Gov. Baker’s move Tuesday to roll back the state’s reopening plan is being seen as an inadequate response to spiking COVID-19 rates by some public health experts and other critics.
“We have to take action right now,” said Samuel Scarpino, who directs the Emergent Epidemics Lab at Northeastern University. “We’re running out of options to prevent the hospitals from being overwhelmed.”
Baker announced Tuesday that the state would revert to stage one of the third phase of the state’s reopening plan, beginning on Sunday. That change will close indoor performance venues and indoor recreation businesses, as well as reducing the capacity allowed at gyms, libraries, places of worship, and other public venues.
Scarpino said the move doesn’t step far enough back.
“I think the kind of restrictions that we need would look something like a hybrid between phase one and phase two, where we have really very strict limits on the number of individuals that can be inside of an enclosed space that’s outside of their household, and where we look very, very carefully at any situation where people are going to have masks off, like dining,” Scarpino said.
The rollback allows indoor dining at restaurants to continue, but restaurants won’t be allowed to seat more than six people at a table — down from the previous limit of 10 patrons at a table.
“Indoor dining has been shown in national data to be a high risk activity,” said Carlene Pavlos, executive director of the Massachusetts Public Health Association. “So it’s not at all clear that why the governor would stop short of halting indoor dining altogether.”
The new state order also imposes a 90-minute time limit on seating at indoor tables, which Pavlos said she doesn’t understand.
“COVID is certainly transmissible within 90 minutes,” Pavlos said. “It’s not at all clear that there is a scientific basis for that kind of a decision. … At a point where we have community transmission rates as high as we do right now in the state of Massachusetts, indoor dining should simply be stopped.”
For the state’s restaurant industry, Baker’s announcement is a relief. Bob Luz, president & chief executive officer of the Massachusetts Restaurant Association said 97 percent of state inspections have shown restaurants in full compliance with pandemic protocols.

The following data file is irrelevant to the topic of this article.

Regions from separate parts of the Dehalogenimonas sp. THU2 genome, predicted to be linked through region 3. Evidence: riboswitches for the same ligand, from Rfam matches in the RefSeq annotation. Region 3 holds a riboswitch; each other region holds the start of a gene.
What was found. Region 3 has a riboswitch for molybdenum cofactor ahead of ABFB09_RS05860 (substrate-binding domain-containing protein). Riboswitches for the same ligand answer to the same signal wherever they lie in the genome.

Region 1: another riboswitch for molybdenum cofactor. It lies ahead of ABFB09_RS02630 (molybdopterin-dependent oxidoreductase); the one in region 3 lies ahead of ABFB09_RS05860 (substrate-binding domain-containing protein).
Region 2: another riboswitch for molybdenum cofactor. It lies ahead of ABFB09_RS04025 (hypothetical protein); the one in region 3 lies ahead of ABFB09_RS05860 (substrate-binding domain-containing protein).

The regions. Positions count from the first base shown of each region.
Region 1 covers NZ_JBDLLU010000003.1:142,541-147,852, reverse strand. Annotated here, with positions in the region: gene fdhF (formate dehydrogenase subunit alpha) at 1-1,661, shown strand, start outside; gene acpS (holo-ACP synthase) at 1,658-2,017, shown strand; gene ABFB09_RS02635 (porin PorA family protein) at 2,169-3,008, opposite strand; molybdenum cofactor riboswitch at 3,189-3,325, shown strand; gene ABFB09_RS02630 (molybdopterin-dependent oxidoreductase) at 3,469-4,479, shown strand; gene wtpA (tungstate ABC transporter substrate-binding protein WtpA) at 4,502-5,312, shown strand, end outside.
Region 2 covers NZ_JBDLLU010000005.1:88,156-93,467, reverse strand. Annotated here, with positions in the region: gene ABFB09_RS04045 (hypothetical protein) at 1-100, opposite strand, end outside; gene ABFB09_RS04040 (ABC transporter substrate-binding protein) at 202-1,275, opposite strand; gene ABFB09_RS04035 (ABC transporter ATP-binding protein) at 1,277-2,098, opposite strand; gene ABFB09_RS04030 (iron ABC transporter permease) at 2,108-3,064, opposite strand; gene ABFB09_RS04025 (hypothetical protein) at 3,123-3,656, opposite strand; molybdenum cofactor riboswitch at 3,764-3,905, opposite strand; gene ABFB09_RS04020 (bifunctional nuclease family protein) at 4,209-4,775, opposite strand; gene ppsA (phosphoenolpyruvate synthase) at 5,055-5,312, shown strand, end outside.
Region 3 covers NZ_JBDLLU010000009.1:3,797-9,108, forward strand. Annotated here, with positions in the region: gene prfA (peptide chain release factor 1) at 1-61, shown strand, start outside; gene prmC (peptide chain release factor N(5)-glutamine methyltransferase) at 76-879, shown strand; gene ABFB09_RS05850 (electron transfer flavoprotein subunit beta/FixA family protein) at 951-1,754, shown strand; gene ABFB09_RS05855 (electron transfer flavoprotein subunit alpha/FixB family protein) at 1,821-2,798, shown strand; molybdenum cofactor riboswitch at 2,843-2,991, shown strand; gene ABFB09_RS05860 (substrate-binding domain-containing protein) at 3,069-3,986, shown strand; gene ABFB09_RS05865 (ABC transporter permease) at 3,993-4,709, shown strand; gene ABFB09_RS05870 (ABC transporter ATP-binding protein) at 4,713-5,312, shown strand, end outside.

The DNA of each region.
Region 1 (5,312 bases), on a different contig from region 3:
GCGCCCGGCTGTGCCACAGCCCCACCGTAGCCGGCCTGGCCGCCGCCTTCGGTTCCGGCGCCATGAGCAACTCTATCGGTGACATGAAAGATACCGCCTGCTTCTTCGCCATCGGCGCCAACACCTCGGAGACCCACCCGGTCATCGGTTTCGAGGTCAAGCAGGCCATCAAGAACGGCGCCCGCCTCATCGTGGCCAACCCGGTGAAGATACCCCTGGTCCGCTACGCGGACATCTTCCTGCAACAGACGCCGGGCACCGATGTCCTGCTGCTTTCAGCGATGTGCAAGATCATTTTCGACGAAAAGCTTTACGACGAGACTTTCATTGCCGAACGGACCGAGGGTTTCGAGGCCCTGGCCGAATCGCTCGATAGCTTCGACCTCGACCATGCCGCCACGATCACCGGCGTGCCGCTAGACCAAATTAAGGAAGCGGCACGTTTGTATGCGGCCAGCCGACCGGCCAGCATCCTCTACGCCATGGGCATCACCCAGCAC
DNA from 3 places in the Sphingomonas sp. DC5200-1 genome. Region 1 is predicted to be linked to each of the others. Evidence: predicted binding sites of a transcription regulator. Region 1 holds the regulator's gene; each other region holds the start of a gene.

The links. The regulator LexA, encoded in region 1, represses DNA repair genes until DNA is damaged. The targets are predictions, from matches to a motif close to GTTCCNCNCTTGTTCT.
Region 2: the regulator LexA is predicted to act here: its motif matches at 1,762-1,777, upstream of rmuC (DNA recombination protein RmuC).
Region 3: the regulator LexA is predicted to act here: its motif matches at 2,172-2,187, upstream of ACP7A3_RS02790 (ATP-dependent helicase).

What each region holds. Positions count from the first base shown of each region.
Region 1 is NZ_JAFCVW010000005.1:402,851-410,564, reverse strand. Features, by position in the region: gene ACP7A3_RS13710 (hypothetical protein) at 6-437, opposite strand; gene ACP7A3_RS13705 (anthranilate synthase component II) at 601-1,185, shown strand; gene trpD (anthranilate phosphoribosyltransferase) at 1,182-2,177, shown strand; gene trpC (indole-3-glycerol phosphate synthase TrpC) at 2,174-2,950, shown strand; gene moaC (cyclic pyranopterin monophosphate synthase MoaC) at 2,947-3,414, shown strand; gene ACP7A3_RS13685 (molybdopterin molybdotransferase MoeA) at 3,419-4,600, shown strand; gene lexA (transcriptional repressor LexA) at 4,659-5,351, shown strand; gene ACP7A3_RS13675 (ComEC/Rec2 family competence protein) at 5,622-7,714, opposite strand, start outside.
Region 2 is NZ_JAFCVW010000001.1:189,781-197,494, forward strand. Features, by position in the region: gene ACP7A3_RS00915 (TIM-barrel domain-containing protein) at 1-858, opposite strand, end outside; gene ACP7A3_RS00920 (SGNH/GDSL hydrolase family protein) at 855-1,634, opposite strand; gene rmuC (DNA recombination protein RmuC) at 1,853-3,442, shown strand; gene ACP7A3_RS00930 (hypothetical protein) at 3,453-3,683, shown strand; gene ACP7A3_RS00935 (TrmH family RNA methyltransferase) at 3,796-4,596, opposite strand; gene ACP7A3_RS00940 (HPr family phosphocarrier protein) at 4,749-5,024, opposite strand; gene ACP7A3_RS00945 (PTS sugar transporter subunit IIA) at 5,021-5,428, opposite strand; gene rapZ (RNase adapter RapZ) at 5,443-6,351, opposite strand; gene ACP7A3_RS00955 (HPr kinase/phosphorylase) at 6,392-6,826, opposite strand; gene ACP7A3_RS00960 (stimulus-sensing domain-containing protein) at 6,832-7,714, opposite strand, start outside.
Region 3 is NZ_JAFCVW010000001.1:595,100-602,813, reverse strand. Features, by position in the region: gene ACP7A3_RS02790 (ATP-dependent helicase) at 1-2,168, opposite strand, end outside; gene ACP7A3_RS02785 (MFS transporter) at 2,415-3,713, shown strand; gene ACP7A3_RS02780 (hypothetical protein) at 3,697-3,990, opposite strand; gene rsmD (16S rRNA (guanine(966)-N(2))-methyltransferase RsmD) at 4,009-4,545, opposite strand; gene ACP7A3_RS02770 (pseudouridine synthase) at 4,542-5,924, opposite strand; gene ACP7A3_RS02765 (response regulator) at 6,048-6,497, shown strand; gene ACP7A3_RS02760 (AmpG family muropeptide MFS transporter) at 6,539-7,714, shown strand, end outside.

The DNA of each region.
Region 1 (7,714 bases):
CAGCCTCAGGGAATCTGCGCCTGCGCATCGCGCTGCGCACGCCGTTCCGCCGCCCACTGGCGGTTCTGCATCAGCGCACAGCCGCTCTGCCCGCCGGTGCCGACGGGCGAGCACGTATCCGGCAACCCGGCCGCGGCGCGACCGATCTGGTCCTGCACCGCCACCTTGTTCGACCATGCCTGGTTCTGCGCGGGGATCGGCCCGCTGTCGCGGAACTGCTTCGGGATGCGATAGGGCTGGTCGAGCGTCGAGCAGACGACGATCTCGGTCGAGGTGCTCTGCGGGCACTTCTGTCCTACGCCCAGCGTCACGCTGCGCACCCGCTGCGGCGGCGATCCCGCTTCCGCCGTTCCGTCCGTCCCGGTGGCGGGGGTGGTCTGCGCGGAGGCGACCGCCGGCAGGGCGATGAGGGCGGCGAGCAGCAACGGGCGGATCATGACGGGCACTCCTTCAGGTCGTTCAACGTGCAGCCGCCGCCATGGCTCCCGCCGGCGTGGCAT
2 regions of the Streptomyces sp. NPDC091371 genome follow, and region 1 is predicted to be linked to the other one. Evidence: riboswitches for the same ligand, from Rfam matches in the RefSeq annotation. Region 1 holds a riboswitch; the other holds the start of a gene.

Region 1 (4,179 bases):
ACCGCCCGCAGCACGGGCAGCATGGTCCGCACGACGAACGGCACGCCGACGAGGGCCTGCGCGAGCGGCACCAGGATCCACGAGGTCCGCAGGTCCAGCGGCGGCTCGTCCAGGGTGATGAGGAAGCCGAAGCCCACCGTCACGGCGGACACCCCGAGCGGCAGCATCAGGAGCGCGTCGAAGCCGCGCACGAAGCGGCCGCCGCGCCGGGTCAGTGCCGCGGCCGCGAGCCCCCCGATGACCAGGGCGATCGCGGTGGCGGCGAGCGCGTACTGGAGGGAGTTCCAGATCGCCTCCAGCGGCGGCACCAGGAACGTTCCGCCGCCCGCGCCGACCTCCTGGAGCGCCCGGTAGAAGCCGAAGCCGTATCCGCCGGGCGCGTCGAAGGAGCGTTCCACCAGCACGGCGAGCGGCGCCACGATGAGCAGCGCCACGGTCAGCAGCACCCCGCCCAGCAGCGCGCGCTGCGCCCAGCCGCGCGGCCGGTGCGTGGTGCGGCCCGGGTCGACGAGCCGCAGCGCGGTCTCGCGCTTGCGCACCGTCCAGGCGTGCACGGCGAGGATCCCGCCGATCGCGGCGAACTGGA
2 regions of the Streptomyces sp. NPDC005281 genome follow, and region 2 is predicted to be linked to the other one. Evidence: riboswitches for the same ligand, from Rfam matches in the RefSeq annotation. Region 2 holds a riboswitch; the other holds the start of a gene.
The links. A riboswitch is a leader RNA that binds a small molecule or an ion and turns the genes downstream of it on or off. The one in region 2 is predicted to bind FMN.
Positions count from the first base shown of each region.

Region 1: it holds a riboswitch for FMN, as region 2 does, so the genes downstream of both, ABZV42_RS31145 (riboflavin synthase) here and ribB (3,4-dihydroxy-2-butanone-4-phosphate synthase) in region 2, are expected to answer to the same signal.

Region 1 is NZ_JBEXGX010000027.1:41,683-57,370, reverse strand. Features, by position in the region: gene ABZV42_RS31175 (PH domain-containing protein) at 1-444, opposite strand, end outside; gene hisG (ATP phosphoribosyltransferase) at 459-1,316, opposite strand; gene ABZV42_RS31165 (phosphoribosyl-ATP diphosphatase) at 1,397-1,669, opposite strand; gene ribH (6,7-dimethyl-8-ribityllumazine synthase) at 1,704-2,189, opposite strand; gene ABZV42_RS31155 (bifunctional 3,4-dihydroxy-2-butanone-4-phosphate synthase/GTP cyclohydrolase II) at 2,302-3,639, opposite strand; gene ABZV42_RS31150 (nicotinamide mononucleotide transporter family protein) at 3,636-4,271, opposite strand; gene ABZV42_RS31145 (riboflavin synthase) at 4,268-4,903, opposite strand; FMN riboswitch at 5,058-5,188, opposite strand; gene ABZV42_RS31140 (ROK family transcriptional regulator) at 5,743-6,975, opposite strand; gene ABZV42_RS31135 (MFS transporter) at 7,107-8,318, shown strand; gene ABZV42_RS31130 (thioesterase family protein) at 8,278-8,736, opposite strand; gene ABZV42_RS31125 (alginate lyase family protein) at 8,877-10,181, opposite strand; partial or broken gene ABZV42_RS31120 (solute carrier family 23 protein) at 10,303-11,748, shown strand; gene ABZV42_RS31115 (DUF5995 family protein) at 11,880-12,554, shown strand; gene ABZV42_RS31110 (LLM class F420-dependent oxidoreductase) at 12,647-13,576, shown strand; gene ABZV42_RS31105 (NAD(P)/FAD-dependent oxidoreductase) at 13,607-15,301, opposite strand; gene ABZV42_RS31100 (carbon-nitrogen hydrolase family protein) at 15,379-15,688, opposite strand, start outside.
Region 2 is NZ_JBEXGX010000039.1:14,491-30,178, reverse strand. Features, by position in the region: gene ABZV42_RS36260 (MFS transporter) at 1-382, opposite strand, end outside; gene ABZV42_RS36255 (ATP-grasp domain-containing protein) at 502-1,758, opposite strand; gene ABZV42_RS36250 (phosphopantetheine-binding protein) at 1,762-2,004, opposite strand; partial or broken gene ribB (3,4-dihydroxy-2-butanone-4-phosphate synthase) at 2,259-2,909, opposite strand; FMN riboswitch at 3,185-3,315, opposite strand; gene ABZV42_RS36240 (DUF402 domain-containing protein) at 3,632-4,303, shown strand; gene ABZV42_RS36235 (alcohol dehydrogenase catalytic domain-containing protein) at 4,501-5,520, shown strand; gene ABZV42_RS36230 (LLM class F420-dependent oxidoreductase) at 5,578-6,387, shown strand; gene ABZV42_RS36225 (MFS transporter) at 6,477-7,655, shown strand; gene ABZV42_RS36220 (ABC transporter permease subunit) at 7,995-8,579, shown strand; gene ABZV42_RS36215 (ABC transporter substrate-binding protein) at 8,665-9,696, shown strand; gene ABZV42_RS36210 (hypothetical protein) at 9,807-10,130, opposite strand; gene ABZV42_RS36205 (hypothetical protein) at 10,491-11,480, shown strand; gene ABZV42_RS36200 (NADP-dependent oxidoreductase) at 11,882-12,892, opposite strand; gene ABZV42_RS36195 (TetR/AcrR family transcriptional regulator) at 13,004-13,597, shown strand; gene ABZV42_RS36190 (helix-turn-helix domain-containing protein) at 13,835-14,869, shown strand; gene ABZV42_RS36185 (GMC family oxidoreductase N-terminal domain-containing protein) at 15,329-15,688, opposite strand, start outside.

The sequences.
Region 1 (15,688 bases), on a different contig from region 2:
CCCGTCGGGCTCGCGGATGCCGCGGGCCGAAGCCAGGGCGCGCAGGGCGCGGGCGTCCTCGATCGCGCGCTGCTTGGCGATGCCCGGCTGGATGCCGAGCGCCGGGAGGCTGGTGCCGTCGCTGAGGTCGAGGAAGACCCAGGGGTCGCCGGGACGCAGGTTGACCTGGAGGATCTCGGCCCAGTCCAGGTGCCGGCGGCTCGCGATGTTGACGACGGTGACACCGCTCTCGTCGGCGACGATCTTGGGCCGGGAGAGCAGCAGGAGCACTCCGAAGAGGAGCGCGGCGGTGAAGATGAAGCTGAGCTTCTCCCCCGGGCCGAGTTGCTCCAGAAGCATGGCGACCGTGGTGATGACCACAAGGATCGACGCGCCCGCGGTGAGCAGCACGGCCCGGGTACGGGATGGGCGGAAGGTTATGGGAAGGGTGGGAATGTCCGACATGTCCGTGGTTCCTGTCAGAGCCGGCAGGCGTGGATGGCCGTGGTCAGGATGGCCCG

“Rrestaurants are not the problem, which is what [Baker has] continued to say. And he’s not going to close it just because someone says you should close it,” Luz said. “If the data says, if the science says that that needs to happen, then I think he’ll do it. It says just the opposite.”
For Cassandra Pierre, acting hospital epidemiologist and medical director of public health programs at Boston Medical Center, the governor’s announcement drew muted praise.
“I give it a golf clap,” she said. “And I think that we need to keep going.”
Pierre said the rollbacks seems like a compromise.
“I feel like this might be a way to appease sides, you know,” she said. “Appease the medical community that’s been calling for many of these rollbacks and also appease, understandably, people who are trying to continue to maintain their livelihoods,” she said. “But I don’t know whether it really, with the exception of gyms, reduces our risk. And so I remain worried.”
Gyms are among the facilities that must cut capacity to 40 percent, and patrons must now wear masks at all times. Guidance from last month allowed customers to skip face coverings if they maintained a distance of 14 feet.
Some nurses in the state were hoping to hear Baker announce new PPE requirements for hospitals. That’s among a range of steps the Massachusetts Nurses Association has been calling for to protect the health of front-line healthcare workers.
“I want him to state that we — the nurses and the health care professionals that are in direct patient care, working in our hospitals — should be issued a new N95 mask at the beginning of every shift that they’re working,” said Kathy Reardon, a nurse at Morton Hospital in Taunton.
Baker made no such statement Tuesday. Reardon said she and many other nurses are frequently re-using N95 masks.
“If we request one, we can get one,” Reardon said. “But they should just be automatically issued.”
Baker’s announcement was also met with sharp criticism from the Massachusetts Teacher’s Association.
“Massachusetts educators need swift, systemic action by the state,” MTA President Merrie Najimy said in a written statement. “That begins with the state supplying comprehensive surveillance testing in every school. As students have returned after the Thanksgiving holiday, there is no surveillance testing program to determine whether anyone getting on the bus and walking through the school doors is a carrier, potentially an asymptomatic one.”
Last week, officials told GBH News the state has deployed rapid mobile testing in 13 Massachusetts communities.
In her statement, Najimy refered to that testing program as “wholly inadequate.”